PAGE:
It’s a strain to keep your face blank.
Your wife says, “Relax your jaw, Decker—it’s just one day.”
“But I’m an electrician,” you say.
Your wife tilts her head and crinkles her forehead. In spite of the look, you feel fairly certain she’s feigning the sympathy. “Find the dress first,” she instructs, picking up her overnight bag. “Then, go for shoes and accessories. Sorry to run out on you like this, but mom needs me, and I’ll be back tomorrow before the dance.” She misses your cheek, pecks your nose. You hear her voice trail off down the driveway. “…she looks hideous in yellow and orange.”
The following morning you wait for your daughter to arise. The hours tick by. You forgot to ask for guidance regarding this. At ten you call her cell phone.
“Dad—you let me sleep too long!”
While she gets dressed, you go to the computer, pull up a diagram of the mall and decide on a circuit that avoids unnecessary double-backing or criss-crossing. You need to do this right. You haven’t shopped with Leandra since she was four when you bought her dress-up clothes for her friend’s tea party. She’s almost sixteen now.
On the way to the mall, you explain the plan. Leandra says, “But, Dad, we don’t shop at the mall.”
She shakes her head.
“Mom likes Kohls.”
She swings her thumb over her shoulder. “Back that way.”
You pull a wifferdill through a gas station to circumvent U-turning across six lanes of traffic.
“Woo-hoo,” laughs Leandra.
The interior of Kohl’s is altogether too overstuffed with prints, colors, and textures to find anything specific, but you dutifully follow your daughter from one rack to another. You spot a pink fru-fruey dress and hold it up. “How about this?” you ask.
Leandra looks from you to the dress and back. “You’re letting me get spaghetti straps?”
This should be a clue.
She takes the dress, returns it to the rack. “You know, Dad, there’s this place at the mall I’ve been wanting to go...”
Back in the truck Leandra asks, “Mind if I change stations?”
“Pick anything you want,” you answer. “Well, within reason.” You realize it’s been ages since you’ve listened to 60s rock n’ roll. Ellen programmed your radio, and you’ve never thought to change the settings.
Once you reach the mall, you try reverting to the plan by parking at the South Entrance. Leandra says, “Oh, not here. The store’s at the other end.” You put the car in reverse and merge back onto the loop. “I think I need a haircut, too, Dad…something with bangs. Maybe.”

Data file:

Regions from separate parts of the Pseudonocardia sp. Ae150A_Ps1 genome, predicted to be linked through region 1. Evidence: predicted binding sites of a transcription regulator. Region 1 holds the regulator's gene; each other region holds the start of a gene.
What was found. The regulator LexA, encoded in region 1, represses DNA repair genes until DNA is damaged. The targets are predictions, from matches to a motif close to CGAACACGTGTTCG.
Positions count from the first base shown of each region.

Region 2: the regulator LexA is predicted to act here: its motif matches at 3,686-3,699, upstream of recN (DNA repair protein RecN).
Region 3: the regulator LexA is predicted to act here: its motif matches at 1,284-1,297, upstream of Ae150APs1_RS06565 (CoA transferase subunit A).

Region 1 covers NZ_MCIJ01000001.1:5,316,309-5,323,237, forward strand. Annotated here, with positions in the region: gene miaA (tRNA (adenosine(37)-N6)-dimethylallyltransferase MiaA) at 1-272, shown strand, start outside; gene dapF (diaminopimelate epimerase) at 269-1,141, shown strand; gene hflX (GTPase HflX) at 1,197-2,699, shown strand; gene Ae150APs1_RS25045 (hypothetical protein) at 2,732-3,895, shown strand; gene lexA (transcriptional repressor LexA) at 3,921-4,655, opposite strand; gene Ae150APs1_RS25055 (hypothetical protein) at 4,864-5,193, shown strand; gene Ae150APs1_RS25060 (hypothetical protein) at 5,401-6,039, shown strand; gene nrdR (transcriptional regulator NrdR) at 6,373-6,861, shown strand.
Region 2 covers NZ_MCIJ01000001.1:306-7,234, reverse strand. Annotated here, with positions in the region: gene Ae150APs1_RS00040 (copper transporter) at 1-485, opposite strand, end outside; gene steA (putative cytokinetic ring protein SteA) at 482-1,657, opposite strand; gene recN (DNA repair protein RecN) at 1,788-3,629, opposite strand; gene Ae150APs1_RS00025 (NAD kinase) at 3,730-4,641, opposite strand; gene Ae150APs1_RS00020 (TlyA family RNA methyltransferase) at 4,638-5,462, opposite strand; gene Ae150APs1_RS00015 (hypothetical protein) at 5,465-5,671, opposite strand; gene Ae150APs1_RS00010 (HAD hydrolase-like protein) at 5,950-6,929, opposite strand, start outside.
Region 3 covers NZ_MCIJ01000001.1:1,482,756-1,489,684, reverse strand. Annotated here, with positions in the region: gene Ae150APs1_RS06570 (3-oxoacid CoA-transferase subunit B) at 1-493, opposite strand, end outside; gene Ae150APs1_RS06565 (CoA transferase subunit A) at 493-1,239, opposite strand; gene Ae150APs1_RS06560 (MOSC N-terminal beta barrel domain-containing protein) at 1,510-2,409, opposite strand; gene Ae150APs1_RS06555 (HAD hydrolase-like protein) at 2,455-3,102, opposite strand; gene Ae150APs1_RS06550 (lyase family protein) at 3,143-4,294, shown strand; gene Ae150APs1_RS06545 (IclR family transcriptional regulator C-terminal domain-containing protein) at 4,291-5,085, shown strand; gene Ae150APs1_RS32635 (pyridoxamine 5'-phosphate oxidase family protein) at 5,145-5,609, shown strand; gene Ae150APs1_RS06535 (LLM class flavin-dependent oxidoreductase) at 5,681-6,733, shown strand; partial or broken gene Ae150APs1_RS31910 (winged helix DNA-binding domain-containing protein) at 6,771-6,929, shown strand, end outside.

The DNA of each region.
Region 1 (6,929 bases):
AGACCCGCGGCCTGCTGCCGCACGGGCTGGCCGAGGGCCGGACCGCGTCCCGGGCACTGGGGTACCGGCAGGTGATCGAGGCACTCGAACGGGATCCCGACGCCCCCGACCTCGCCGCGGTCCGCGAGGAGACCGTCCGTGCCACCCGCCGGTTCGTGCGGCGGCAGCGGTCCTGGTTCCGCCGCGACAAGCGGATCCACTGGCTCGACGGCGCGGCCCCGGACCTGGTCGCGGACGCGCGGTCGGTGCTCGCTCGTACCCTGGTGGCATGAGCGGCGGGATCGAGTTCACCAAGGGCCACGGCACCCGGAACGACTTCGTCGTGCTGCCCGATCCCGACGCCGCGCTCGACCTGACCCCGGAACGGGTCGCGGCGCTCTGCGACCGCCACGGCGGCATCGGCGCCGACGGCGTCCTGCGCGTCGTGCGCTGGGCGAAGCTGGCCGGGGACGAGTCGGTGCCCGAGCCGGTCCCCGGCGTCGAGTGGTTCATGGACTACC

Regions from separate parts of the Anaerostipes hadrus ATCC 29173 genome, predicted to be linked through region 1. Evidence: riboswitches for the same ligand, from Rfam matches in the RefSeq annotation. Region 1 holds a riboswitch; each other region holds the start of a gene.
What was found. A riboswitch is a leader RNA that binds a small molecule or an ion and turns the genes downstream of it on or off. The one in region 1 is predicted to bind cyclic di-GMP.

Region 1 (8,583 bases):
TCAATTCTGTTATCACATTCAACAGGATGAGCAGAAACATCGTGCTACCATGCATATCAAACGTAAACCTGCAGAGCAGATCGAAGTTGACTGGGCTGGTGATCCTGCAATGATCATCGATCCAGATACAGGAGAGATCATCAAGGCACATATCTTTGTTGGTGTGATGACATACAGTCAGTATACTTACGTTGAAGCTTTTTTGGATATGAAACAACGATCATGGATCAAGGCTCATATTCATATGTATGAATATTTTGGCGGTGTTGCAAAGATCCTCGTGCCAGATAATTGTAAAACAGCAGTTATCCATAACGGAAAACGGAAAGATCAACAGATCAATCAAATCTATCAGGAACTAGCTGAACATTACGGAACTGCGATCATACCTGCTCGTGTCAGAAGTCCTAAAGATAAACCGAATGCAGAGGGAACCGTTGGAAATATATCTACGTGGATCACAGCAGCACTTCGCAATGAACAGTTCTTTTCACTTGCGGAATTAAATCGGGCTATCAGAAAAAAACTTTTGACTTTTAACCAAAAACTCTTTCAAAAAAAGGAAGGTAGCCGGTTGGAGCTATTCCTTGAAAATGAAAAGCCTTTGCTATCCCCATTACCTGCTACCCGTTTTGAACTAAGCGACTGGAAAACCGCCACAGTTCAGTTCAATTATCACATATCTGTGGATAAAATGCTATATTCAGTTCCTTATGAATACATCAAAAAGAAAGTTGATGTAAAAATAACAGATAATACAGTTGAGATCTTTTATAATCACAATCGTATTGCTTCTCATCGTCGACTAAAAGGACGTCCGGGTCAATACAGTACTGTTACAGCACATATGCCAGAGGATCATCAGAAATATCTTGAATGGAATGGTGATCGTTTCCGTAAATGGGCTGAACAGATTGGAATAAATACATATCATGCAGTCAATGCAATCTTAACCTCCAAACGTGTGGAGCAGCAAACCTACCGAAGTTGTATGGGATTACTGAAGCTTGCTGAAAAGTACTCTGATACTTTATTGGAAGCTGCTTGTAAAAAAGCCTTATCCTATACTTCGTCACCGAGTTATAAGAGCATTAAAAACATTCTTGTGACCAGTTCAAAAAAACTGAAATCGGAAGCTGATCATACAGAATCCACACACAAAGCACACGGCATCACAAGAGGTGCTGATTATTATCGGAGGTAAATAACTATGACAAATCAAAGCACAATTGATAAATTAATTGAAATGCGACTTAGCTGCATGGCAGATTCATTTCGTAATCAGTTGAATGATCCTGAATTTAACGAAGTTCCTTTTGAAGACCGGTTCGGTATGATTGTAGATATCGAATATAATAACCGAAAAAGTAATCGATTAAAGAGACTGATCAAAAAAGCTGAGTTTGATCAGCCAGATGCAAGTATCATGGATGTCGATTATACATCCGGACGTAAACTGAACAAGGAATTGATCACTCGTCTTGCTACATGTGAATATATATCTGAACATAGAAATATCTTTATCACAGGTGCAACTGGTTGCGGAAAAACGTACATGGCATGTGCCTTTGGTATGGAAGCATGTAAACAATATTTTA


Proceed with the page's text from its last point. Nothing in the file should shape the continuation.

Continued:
“You’d look nice in bangs,” you say.
“Really? Mom’s not so hot on them.”
The day progresses among a tangle of destinations. You gain firsthand knowledge of what a boutique is, how to pronounce it, and how you can save a ton of money by shopping the back corners. You learn how a moderate platform shoe doesn’t really over arch the foot; how your daughter’s drowning in math class, absolutely despises changing in the locker room, and adores a sophomore named, Seth, who, incidentally, will be at tonight’s dance. All this and how mineral-based make-up reduces acne.
You glean from some of what is said, and some of what's not said, that your wife has some control issues. Yet, foolishly, the doubts, second-guessing, and fear don’t really kick in until Leandra’s upstairs getting ready and Ellen’s outside parking the car.
An image appears in your mind’s eye—your daughter making her grand entrance into the living room. She’s wearing a black strapless mini-dress with fringe at the hem. Perhaps you went overboard. Waves churn through your gut as Ellen opens the front door and announces in three syllables, “I’m ho-ome.’ She drops her bag.
“Ellen, you’re home.”
“Come here, Decker—you big lug of handsomeness.”
And now someone’s really coming down the stairs—clopping because she’s just not used to peep-toed platforms.
Your wife gasps. “Black?”
“It’s not orange,” you point out.
“Decker!” she yells. You wish lighting would zap you. Poof.
But then she crumbles. “It’s all my fault,” she cries. “I didn’t give you enough guidance.”
Phew! That was a close one, buddy.
Tomorrow you can tackle the problem of exactly how much guidance she likes to give.
For tonight, breathe easy.
Every man deserves to savor a rare and poetic victory.
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